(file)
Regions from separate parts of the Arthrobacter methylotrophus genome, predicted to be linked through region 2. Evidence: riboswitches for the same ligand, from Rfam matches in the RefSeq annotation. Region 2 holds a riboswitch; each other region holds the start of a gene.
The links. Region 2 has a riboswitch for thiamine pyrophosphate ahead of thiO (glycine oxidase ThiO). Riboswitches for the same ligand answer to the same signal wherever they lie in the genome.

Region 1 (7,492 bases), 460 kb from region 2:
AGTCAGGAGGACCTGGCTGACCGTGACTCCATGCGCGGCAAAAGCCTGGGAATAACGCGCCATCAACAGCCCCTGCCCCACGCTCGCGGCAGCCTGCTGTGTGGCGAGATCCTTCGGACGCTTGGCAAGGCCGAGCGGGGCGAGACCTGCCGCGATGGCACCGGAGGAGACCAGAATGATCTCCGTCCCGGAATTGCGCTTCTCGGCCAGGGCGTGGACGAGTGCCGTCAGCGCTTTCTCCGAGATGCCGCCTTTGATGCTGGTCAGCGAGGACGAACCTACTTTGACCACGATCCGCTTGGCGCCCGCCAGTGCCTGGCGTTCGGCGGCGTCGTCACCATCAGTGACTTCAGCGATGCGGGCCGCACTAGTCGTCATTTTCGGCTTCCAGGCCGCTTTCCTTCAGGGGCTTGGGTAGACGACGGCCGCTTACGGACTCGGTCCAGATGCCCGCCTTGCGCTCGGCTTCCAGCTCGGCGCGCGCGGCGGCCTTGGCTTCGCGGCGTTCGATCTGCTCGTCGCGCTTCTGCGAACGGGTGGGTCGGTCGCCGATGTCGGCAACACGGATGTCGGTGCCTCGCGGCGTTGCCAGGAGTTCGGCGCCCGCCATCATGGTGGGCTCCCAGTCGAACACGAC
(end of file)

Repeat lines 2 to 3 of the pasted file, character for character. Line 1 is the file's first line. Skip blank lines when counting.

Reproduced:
The links. Region 2 has a riboswitch for thiamine pyrophosphate ahead of thiO (glycine oxidase ThiO). Riboswitches for the same ligand answer to the same signal wherever they lie in the genome.

Region 1 (7,492 bases), 460 kb from region 2: